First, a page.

Though the conjunction of Venus and Jupiter is several weeks past, there will still plenty of fantastic views to in the western and southwestern evening sky this week thanks to those planets, the Moon and some nearby stars and open clusters.  And looking towards the north, an oft-overlooked section of the Big Bear gets some attention this week, offering up some interesting insights into stellar evolution, colors and distance as the “Leaps” lead to luminous lights in the sky.

Eyes on the Sky: March 26 thru April 1

The Moon joins Venus in the sky, then Venus joins the Pleiades, and the whole sky looks fantastic by the 28th. Then turn northeast/overhead to the Big Bear, Ursa Major, where 3 sets of stars make tracks in the sky – and not from bearprints, either! The lovely colors of Tania Borealis and Tania Australis are the highlight this week – easily visible in binoculars everywhere, and naked eye from most areas. Also, Mars continues retrograding in Leo towards Regulus and Saturn sidles up to Spica.

Constellations: Origins and Now

The sky is like a grid with lots of scattered dots.  Joined together they may take many a lot of forms, depending on the whims of the sky gazer. But with these groupings known as Constellations they have helped us a lot to discover the sky.

Before the advent of the T.V, internet or the recent social medias there was a time where people used to distract themselves by observing the sky.

The sky used to marvel their souls as it was a not a stagnant beauty but the moving of the stars on the celestial plane would be their night show. After having gone through a day of accomplishment like “yeah, I conquered Rome to-day”, looking to the sky, with all its wonders would humble their beings.

We should be full of chagrin that today we are not able to appreciate and contemplate on the night sky in our urban settings. Artificial lights, though beautifying our space have barred our view of the beautiful night sky. Urbanization has given us a great wonder of man-made lighting everywhere, making our nights to become days where never ending work (24/7) has become our norm.

But……there was a time, when people had “time” to look and observe the sky. So, they grouped the stars into constellations.

Where did these constellations originate?

“Constellations are groupings of stars that, to ancient peoples, were heavenly manifestations of known or imagined objects, creatures and beings. Constellations appeared at certain times of the year, returning to those same positions annually. The ancient stargazers ascribed significance to these observations. Though identifying constellations predates the Greeks and Romans, the 48 “classical” constellation names familiar to us come from those societies.” Courtesy http://www.ehow.com/

The Greeks were creative. In fact, the constellations even today are named after the mythical beings, shapes or creatures they honored or resembled in their minds. For example, the Orion constellation takes the form of a man wielding a club and wearing a belt and a sheath.  Taurus resembles a bull’s head. And Scorpio is the Scorpion which is going to harm the man in the Orion’s constellation.  We will back  with the creative stories of the Greeks in the constellations category.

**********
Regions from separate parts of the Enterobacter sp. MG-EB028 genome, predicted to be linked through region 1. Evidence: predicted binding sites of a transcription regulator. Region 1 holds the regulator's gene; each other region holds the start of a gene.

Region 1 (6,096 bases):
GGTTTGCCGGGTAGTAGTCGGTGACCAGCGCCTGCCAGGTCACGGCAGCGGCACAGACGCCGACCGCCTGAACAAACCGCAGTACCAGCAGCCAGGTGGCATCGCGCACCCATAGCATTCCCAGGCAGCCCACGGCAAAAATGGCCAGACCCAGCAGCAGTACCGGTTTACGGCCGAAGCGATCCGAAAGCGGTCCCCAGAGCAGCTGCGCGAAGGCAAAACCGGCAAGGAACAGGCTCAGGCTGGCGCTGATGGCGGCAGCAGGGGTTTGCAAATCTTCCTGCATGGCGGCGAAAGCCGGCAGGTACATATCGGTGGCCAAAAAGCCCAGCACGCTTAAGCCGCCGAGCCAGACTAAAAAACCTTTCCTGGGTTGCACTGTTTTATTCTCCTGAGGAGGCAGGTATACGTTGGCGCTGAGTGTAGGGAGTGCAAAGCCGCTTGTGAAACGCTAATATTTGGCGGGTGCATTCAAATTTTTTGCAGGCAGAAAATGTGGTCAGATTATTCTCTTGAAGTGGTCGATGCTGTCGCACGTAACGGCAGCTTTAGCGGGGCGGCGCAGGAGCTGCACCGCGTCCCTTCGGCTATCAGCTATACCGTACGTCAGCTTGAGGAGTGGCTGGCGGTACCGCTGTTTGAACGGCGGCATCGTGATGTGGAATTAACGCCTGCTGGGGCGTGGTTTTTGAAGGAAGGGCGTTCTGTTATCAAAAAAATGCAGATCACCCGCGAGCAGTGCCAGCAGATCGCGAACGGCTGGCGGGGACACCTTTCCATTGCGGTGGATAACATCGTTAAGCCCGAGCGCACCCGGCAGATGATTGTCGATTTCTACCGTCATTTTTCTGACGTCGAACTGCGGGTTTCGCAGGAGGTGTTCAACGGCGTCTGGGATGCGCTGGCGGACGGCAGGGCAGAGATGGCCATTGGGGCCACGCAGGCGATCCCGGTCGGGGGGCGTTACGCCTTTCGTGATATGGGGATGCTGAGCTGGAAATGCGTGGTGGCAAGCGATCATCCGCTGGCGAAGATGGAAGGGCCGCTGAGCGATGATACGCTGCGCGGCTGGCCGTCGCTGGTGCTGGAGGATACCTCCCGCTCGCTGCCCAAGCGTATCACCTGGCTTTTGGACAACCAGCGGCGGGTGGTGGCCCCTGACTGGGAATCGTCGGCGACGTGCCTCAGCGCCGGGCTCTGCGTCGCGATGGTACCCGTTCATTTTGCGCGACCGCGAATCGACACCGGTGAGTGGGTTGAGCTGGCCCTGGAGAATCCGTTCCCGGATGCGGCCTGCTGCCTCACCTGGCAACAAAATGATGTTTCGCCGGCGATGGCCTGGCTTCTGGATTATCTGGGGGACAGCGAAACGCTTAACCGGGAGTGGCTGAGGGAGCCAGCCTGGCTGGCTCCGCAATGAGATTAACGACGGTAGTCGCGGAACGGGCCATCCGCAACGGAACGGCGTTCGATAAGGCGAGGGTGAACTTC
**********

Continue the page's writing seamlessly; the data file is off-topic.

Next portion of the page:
The constellations were helpful for remembering the stars, but at that time where people having loads of time in their hands would attribute the sky to several other purposes. It is common story in astronomy that farmers of the past would know about the movement of the stars and constellations in order when to sow their crops and when to harvest.  Story tellers among the Greeks would use these constellations to relate about the exploits of their Gods. And strange enough, the Egyptians had aligned their pyramids in Giza to the Orion’s belt.  The three stars in the belt as Alnitak, Alnilam and Mintaka.

Alnitak, Alnilam, Mintaka

The Arabs were the ones who preserved the astronomical science and augmented in the science so that the generations to come may take benefit from this extraordinary science. It is so interesting to know that the constellations were given Arabic names and even loads of stars got their names too. For example, In the Orion’s constellation Betelgeuse was previously yad-al-jawzaa, which later in my opinion became bad-al-jawzaa to Betelgeuse. Whereas Saiph the star, the bright star adjacent to Rigel, means The Sword. And Alnitak, Alnilam and Mintaka are Arabic too which are still called the same. Alnitak means ‘the girdle’ Alnilam, means ‘the string of pearls and Mintaka means ‘the belt’.

Then In the early twentienth century the constellations were put to an order and to the previously classical constellations other constellations were added up by  the International astronomical Union up to 88 constellations which is still in use to date. Thus the sky is now divided in these constellations, to help humanity in observing them.

“Originally the constellations were defined informally by the shapes made by their star patterns, but, as the pace of celestial discoveries quickened in the early 20th century, astronomers decided it would be helpful to have an official set of constellation boundaries. One reason was to aid in the naming of new variable stars, which brighten and fade rather than shine steadily. Such stars are named for the constellation in which they reside, so it is important to agree where one constellation ends and the next begins.”  Courtesy http://www.iau.org/public/constellations/

Obviously, these stars do not have boundaries or lines to join them when we look at them in the sky, but with the game of joining the dots, we are able to make up the lines and identify the constellations.